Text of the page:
David C. Hughes, Writer

“For the LORD your God will bless you in all your harvest and in all the work of your hands, and your JOY will be complete." –Deuteronomy 16:15

Archive for the tag “Parenthood”

The Shift (2015-01-13 Daily) [Part 2 of 3]

I figured that, as a gymnast, Hannah’s keen balance would make the process of learning how to ride a bicycle easier. I was wrong. For two or three afternoons she mounted the bike and I ran alongside her, mostly holding on, but occasionally taking my hands off the handlebars and the back of her neck. She wobbled and weaved. I ran until I struggled to catch both my breath and Hannah, but still nothing seemed to click. Frustration overwhelmed me at one point. “I guess I failed as a father in this, too,” I growled one day.

“You’re not a failure,” Mary scolded me. No, I’m not. So I persisted despite the breathlessness and the pain in my hip.

As I pushed and guided and held on and let go, I noticed Hannah riding with her head down, eyes focused on her feet. “Look up,” I panted. “Look where you’re going, not down at your feet.”

“Okay, Dad,” she said, glancing up for a second, then dropping her eyes again to her nicely-tied shoes.

The focus on her feet reminded me of when I took country-western dance lessons twenty years ago. Younger and way more energetic, I looked forward to the free lessons at several of the local honky tonks. I learned the two step, the three step, and my favorite, the Fort Worth shuffle. Problem was, I had a tendency to look at my feet instead of focusing on the girl and the other couples behind her. Result: not only was my dancing style jerky and hesitant, I invariably ran my dance partner into fixed objects, like walls and other struggling dancers. It was not pretty. “Quit looking at your feet,” the instructors would tell me. I had to learn to look straight ahead and trust that my feet would do what they were supposed to do, embracing the music and ignoring my deer-in-the-headlights gaze. When I finally learned to look forward and move to the rhythm, my dancing skills improved dramatically. Girls actually wanted to dance with me. As I ran beside Hannah, I tried to convey this life lesson between great gulps of air.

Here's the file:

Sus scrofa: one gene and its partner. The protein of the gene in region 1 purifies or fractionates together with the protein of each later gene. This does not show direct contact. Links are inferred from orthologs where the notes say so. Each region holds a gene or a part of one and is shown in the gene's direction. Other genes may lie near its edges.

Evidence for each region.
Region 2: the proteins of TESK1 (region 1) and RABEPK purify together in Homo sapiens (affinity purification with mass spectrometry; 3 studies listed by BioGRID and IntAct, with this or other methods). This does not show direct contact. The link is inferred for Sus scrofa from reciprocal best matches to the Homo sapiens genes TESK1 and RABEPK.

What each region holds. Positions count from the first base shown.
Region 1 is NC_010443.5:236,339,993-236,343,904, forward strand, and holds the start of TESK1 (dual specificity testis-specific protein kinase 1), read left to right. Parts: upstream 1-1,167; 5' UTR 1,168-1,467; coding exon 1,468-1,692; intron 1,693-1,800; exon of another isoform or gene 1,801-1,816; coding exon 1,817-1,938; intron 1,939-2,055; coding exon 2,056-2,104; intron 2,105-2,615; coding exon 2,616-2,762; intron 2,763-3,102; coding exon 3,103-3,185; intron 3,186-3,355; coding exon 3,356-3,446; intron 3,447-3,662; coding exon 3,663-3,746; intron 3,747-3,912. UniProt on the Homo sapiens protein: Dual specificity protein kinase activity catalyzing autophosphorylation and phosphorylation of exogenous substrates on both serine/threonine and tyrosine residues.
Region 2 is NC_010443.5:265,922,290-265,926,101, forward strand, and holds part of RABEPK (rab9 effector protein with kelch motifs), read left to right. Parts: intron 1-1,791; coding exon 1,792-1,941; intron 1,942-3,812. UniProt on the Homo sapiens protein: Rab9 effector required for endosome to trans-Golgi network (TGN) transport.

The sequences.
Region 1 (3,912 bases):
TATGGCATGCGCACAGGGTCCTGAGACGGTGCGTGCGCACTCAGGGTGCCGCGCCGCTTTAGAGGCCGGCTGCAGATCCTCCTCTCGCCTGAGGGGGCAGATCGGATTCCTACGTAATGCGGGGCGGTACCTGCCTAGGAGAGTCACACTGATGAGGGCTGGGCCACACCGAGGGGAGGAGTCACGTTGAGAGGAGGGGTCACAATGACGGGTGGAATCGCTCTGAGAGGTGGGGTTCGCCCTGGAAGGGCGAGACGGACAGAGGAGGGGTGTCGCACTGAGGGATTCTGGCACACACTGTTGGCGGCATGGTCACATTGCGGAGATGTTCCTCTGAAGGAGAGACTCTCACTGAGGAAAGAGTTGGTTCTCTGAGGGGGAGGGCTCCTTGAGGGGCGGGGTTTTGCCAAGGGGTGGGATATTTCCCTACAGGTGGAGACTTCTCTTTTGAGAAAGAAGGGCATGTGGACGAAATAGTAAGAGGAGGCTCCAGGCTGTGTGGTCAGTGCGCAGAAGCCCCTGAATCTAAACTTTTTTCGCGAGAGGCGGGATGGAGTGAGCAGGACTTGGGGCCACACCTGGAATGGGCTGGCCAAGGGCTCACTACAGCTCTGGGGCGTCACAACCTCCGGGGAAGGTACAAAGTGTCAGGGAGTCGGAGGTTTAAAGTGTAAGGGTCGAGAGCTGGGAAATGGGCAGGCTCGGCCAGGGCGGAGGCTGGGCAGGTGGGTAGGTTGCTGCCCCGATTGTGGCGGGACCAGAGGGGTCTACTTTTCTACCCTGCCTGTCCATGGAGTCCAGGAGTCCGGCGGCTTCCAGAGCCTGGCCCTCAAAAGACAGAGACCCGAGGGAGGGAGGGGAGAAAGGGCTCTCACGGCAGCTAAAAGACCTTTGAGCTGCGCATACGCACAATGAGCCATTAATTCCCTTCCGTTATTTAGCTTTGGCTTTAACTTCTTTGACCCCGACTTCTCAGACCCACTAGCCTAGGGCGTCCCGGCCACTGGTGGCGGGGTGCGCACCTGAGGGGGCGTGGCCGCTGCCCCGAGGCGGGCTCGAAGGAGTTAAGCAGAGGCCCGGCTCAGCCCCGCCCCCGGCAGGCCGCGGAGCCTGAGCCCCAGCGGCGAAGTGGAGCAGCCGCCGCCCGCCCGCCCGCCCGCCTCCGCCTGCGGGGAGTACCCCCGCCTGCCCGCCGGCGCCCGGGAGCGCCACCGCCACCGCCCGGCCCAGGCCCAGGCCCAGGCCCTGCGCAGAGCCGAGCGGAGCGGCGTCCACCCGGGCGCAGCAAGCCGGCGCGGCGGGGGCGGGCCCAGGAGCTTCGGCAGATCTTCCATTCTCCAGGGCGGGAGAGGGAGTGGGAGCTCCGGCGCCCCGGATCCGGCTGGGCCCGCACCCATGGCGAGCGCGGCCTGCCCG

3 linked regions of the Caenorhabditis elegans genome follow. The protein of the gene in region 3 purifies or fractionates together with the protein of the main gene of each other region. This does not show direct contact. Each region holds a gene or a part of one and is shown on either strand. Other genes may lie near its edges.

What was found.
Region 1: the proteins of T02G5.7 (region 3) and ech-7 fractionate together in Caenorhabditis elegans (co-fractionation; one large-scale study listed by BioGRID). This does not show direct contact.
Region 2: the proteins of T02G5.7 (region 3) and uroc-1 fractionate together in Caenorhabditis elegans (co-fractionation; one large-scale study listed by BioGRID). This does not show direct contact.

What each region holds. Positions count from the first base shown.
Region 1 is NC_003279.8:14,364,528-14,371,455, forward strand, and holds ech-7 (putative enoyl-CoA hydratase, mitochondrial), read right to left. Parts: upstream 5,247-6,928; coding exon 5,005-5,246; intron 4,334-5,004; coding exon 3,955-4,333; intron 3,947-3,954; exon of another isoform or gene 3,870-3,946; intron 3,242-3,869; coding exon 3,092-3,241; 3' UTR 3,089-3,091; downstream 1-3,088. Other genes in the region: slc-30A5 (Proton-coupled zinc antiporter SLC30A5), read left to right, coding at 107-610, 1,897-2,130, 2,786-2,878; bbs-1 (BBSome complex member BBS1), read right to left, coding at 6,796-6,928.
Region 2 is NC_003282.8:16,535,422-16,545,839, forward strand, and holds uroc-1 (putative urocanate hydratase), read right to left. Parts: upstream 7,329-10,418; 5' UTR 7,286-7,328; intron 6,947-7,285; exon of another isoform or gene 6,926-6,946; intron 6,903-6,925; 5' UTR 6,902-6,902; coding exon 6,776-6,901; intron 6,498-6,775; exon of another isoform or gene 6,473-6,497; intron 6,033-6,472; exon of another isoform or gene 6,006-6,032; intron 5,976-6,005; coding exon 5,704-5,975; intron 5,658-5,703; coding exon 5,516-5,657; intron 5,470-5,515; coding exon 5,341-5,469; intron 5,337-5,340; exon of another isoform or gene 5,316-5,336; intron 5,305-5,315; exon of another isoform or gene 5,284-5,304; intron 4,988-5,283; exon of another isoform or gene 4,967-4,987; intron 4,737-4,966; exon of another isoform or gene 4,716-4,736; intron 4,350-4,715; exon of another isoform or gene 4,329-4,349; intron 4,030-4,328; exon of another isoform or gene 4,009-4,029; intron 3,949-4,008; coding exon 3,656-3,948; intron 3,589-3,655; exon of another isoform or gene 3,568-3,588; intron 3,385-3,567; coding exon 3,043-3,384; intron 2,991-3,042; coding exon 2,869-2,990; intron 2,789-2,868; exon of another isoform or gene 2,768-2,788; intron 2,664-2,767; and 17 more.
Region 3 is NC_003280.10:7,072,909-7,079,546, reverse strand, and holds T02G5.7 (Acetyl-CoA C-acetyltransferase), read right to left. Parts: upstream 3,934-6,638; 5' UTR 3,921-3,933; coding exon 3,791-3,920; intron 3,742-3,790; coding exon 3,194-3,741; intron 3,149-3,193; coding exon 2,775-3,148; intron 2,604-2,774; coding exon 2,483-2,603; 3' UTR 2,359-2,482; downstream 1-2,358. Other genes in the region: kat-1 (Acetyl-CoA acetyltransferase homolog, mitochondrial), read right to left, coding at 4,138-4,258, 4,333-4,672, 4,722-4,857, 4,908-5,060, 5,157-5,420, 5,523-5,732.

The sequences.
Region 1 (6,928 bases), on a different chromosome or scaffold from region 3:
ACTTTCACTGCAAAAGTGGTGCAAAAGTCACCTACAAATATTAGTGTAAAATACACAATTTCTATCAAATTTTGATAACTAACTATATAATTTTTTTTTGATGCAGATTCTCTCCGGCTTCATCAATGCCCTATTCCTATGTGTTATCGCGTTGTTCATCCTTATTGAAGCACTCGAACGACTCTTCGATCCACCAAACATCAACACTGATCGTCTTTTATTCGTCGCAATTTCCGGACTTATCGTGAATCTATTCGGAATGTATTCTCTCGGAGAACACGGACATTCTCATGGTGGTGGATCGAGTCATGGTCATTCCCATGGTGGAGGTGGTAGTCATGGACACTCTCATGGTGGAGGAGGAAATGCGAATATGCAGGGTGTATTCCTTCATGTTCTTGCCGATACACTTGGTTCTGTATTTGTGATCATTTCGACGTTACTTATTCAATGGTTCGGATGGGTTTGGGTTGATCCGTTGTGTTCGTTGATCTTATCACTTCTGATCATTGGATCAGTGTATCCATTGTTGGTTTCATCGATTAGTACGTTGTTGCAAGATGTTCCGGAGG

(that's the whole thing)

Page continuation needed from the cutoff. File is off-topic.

But after two or three afternoons in the driveway, Hannah’s bike riding still remained jerky and hesitant, especially after she drove it off the cement and into the grass during a turn. She became one with the bike and the driveway, crashing in a tangle of pink metal and hot tears. To her credit, though, she climbed right back on and tried again. She’s persistent like her Old Man. But after a few more turns around the driveway, I was done. So was she.

“Can you put the training wheels back on now?” she asked, wheeling the bike into the garage.

“No,” I barked, glancing at the corner where I’d hidden them. “I threw them away.”

A few days later we were both ready to try again. She climbed onto the seat and placed her right foot on the pedal. I grabbed the handlebar with my left hand and wrapped the fingers of my right hand around the back of her tiny neck. The theme song from Chariots of Fire played in the background of my mind as she nodded and I began to run. When we got up to speed, I felt something in Hannah’s body shift. She settled into the trajectory, her frame relaxed, her face remained pointed straight ahead. I let go. She rode all the way to the end of the driveway as if she’d been riding a bicycle for years.

I caught up to her, helped her turn around, then let go again. We repeated this several times, then she wanted to make the turns by herself. By the end of the hour she was riding circles around me. Literally. “This is fun, Dad,” she told me recently as she rode her bike with some friends on a dirt driveway in the middle of the country. Yes it is, I thought. Yes it is.


Copyright © 2015 David C Hughes

The Shift (2015-01-09 Daily) [Part 1 of 3]